I'm not sure where the comics stand in terms of canon -- if they are 100% canonical, or merely hypothetical could-be-canon, but they feel like canon. The character interactions are wonderful. On a pure shallow fangirl level, I adore the way the comics have developed the conflict between Zuko and Aang, and between Zuko and the Earth Kingdom; it feels very natural to the characters, but the angst potential is lovely. :D (Oh, Aang, what a terrible promise to have to make, and an even more terrible one to possibly have to keep! It's also unexpectedly dark for a comic that is presumably aimed at grade-school kids -- not just "Kill me if I start to go evil", but actually going down that road -- but it really hasn't been handled in a contrived way, and I love how Zuko is getting visibly worn down as he starts to crumble.)
While I am never going to complain about lots of Zuko, I don't want all-Zuko-all-the-time at everyone else's expense, so I'm happy that the whole cast gets their moments in the sun as well. Toph and Sokka's side of the story could easily have been a very minor sideline to the main Zuko vs. Aang conflict, but instead they got their fair share of the spotlight in the second book. (And, hee, Toph's students are wonderful! I really loved that they each have very distinct personalities, and her reasons for choosing them.)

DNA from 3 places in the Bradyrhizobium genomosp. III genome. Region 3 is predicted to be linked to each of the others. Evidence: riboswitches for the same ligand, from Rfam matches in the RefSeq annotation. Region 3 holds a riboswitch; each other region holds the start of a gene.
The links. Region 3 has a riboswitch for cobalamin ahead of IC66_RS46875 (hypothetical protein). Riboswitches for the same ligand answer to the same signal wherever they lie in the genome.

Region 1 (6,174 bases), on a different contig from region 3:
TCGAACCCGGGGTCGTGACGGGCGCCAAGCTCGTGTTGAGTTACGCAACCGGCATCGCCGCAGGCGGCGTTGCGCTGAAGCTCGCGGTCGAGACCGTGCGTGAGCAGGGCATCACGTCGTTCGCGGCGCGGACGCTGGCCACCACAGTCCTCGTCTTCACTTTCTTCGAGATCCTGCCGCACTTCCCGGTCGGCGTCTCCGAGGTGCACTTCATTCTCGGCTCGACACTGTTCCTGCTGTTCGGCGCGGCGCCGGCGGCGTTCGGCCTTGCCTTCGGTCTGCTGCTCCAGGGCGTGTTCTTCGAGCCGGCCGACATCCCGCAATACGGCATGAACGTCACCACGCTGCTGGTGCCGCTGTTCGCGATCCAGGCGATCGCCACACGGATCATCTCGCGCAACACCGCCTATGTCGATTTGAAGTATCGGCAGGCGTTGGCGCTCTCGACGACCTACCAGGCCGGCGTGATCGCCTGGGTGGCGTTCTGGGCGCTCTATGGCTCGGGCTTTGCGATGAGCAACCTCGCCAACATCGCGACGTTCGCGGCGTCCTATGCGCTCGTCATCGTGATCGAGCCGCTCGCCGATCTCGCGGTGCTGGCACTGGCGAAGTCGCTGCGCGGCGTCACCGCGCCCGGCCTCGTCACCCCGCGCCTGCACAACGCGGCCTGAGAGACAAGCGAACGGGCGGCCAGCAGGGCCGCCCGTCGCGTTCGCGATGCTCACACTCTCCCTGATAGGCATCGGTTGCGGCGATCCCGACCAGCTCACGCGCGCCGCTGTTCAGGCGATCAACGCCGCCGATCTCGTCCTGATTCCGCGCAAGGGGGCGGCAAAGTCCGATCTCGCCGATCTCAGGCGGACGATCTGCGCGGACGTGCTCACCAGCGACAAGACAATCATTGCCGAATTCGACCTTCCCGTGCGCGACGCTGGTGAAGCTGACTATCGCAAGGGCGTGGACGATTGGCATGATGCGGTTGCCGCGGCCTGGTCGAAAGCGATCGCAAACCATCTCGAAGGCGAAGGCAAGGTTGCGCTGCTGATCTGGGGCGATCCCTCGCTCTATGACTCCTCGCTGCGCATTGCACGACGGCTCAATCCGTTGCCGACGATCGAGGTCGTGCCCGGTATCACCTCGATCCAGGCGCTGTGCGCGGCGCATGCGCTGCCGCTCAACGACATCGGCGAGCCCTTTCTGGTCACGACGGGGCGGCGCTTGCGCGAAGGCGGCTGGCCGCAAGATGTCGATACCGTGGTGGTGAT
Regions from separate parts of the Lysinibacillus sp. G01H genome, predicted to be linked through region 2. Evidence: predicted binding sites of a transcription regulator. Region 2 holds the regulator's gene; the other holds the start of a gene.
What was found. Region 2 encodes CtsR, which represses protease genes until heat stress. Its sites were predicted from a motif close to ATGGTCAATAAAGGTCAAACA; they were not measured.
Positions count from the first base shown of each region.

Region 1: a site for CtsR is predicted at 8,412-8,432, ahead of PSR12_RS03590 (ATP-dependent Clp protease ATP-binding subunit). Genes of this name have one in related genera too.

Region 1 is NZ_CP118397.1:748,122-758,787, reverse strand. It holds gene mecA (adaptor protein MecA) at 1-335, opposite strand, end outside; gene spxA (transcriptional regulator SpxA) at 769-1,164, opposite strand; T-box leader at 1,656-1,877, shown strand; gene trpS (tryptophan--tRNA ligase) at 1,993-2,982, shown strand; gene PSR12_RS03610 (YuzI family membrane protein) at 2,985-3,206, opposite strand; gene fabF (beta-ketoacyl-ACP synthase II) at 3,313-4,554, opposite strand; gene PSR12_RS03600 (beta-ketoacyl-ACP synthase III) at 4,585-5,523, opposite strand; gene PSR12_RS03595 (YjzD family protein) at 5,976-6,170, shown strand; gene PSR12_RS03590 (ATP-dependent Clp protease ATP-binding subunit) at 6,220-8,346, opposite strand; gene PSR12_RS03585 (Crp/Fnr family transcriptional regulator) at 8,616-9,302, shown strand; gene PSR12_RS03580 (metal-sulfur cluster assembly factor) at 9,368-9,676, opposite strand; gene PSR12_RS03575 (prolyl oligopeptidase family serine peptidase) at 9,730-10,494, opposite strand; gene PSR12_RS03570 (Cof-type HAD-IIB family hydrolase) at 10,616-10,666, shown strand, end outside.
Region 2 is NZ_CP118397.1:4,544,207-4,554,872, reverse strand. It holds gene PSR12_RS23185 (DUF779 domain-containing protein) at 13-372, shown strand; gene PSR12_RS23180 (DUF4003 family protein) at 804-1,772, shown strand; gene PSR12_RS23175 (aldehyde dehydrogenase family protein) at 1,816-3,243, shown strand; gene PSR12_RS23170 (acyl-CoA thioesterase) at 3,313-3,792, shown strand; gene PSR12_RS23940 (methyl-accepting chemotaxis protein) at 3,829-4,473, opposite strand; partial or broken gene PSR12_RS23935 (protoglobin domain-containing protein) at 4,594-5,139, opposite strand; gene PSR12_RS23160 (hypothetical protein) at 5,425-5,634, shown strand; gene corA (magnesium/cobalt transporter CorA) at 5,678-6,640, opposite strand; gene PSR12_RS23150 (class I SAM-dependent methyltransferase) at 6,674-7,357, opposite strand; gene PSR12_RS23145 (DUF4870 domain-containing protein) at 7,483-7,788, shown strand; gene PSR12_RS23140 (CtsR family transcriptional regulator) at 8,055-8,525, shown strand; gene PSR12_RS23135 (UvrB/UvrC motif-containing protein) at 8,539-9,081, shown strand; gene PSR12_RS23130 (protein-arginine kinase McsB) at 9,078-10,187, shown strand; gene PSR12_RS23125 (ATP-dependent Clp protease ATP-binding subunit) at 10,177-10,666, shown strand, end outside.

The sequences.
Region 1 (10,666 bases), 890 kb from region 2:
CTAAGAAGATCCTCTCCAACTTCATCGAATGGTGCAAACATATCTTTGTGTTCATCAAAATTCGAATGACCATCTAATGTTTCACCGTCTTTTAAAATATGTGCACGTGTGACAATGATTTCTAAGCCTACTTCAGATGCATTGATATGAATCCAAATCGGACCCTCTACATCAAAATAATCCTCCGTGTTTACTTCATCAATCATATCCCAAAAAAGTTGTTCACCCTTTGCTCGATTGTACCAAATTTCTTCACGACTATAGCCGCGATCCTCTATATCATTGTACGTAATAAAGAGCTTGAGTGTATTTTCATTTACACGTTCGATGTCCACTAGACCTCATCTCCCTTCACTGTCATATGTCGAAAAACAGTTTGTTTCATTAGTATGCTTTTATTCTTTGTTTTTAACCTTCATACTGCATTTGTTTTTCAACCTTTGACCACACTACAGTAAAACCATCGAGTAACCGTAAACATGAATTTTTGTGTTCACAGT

And I love, love, LOVE how the writers are dealing with the very complicated repatriation situation. I adore that Team Good Guy are split between the different sides of the issue, and that there aren't actually any bad guys in any of this. Zuko is more or less on the "right" side (finding ways for everyone to live together rather than trying to rebuild the walls between them), but for the wrong reasons, while Aang is doing the more-or-less wrong thing for the right reasons. Even the insurgents are portrayed sympathetically, but without the story whitewashing their more ruthless elements. It just feels very convincing and realistically complicated, and the conflict grows naturally out of the situation rather than feeling like anyone is being forced into a bad-guy role.
The art is really gorgeous too!
I was also unexpectedly pleased with how the Aang fan club subplot worked out, after it set off a certain amount of embarrassment squick with me at first. I like that Aang was flattered rather than bothered, and it even looks like the fangirls are going to be useful allies in the third book. I think I would've been 100% happy with it if not for that one scene where the one girl is so catty to Katara. I know this element exists in fandom -- the over-invested ones who are ugly to the significant others of their fannish love interests -- but I wish the comic hadn't gone that route. Other than that, though, it was a much nicer and more sympathetic portrayal of super-invested fandom that we usually get, and I really appreciated that!
So yeah - very happy, really enjoying it, and looking forward to the last book. :D
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